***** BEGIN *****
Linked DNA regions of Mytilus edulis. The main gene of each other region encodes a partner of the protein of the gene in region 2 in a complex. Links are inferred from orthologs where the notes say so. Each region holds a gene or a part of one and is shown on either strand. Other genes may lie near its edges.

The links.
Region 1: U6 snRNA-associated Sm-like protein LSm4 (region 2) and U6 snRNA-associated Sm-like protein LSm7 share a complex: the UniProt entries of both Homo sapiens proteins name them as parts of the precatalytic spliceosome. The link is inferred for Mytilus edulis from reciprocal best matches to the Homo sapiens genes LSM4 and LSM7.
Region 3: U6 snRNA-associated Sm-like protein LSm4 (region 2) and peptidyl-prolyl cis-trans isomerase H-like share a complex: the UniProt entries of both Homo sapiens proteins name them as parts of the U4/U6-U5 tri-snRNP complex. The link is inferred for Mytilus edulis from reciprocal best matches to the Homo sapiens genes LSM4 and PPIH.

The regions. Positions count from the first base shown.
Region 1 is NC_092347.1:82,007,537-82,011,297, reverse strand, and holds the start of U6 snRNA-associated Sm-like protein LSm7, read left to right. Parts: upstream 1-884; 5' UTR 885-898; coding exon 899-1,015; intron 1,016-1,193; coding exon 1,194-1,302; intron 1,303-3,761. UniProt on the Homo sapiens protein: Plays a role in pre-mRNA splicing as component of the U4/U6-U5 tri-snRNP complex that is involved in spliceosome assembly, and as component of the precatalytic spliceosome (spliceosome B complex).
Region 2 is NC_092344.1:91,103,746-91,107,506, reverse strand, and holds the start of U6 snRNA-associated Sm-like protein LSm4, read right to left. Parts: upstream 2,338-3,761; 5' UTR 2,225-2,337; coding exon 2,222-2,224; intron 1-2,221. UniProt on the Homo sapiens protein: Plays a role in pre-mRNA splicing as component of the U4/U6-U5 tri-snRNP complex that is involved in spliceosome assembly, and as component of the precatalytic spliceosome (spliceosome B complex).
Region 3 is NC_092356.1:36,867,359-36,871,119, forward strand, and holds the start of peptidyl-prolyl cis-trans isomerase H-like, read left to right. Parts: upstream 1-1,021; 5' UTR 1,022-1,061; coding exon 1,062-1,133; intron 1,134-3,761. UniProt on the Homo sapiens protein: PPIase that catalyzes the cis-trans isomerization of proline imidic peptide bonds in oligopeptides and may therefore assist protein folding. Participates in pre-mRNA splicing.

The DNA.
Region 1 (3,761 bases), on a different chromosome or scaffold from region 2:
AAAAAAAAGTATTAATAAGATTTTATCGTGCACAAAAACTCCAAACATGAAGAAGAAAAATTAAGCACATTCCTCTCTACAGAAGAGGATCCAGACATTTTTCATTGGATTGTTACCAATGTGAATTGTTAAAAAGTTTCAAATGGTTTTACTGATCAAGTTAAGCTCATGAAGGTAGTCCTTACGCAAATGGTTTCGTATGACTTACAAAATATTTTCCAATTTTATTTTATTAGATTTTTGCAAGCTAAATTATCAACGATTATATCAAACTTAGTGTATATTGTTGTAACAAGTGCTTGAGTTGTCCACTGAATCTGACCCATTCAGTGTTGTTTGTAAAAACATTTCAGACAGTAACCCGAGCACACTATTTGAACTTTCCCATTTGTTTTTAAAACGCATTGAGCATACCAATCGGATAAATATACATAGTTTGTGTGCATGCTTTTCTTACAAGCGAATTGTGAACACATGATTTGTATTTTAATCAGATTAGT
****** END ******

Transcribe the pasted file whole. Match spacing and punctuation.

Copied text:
Linked DNA regions of Mytilus edulis. The main gene of each other region encodes a partner of the protein of the gene in region 2 in a complex. Links are inferred from orthologs where the notes say so. Each region holds a gene or a part of one and is shown on either strand. Other genes may lie near its edges.

The links.
Region 1: U6 snRNA-associated Sm-like protein LSm4 (region 2) and U6 snRNA-associated Sm-like protein LSm7 share a complex: the UniProt entries of both Homo sapiens proteins name them as parts of the precatalytic spliceosome. The link is inferred for Mytilus edulis from reciprocal best matches to the Homo sapiens genes LSM4 and LSM7.
Region 3: U6 snRNA-associated Sm-like protein LSm4 (region 2) and peptidyl-prolyl cis-trans isomerase H-like share a complex: the UniProt entries of both Homo sapiens proteins name them as parts of the U4/U6-U5 tri-snRNP complex. The link is inferred for Mytilus edulis from reciprocal best matches to the Homo sapiens genes LSM4 and PPIH.

The regions. Positions count from the first base shown.
Region 1 is NC_092347.1:82,007,537-82,011,297, reverse strand, and holds the start of U6 snRNA-associated Sm-like protein LSm7, read left to right. Parts: upstream 1-884; 5' UTR 885-898; coding exon 899-1,015; intron 1,016-1,193; coding exon 1,194-1,302; intron 1,303-3,761. UniProt on the Homo sapiens protein: Plays a role in pre-mRNA splicing as component of the U4/U6-U5 tri-snRNP complex that is involved in spliceosome assembly, and as component of the precatalytic spliceosome (spliceosome B complex).
Region 2 is NC_092344.1:91,103,746-91,107,506, reverse strand, and holds the start of U6 snRNA-associated Sm-like protein LSm4, read right to left. Parts: upstream 2,338-3,761; 5' UTR 2,225-2,337; coding exon 2,222-2,224; intron 1-2,221. UniProt on the Homo sapiens protein: Plays a role in pre-mRNA splicing as component of the U4/U6-U5 tri-snRNP complex that is involved in spliceosome assembly, and as component of the precatalytic spliceosome (spliceosome B complex).
Region 3 is NC_092356.1:36,867,359-36,871,119, forward strand, and holds the start of peptidyl-prolyl cis-trans isomerase H-like, read left to right. Parts: upstream 1-1,021; 5' UTR 1,022-1,061; coding exon 1,062-1,133; intron 1,134-3,761. UniProt on the Homo sapiens protein: PPIase that catalyzes the cis-trans isomerization of proline imidic peptide bonds in oligopeptides and may therefore assist protein folding. Participates in pre-mRNA splicing.

The DNA.
Region 1 (3,761 bases), on a different chromosome or scaffold from region 2:
AAAAAAAAGTATTAATAAGATTTTATCGTGCACAAAAACTCCAAACATGAAGAAGAAAAATTAAGCACATTCCTCTCTACAGAAGAGGATCCAGACATTTTTCATTGGATTGTTACCAATGTGAATTGTTAAAAAGTTTCAAATGGTTTTACTGATCAAGTTAAGCTCATGAAGGTAGTCCTTACGCAAATGGTTTCGTATGACTTACAAAATATTTTCCAATTTTATTTTATTAGATTTTTGCAAGCTAAATTATCAACGATTATATCAAACTTAGTGTATATTGTTGTAACAAGTGCTTGAGTTGTCCACTGAATCTGACCCATTCAGTGTTGTTTGTAAAAACATTTCAGACAGTAACCCGAGCACACTATTTGAACTTTCCCATTTGTTTTTAAAACGCATTGAGCATACCAATCGGATAAATATACATAGTTTGTGTGCATGCTTTTCTTACAAGCGAATTGTGAACACATGATTTGTATTTTAATCAGATTAGT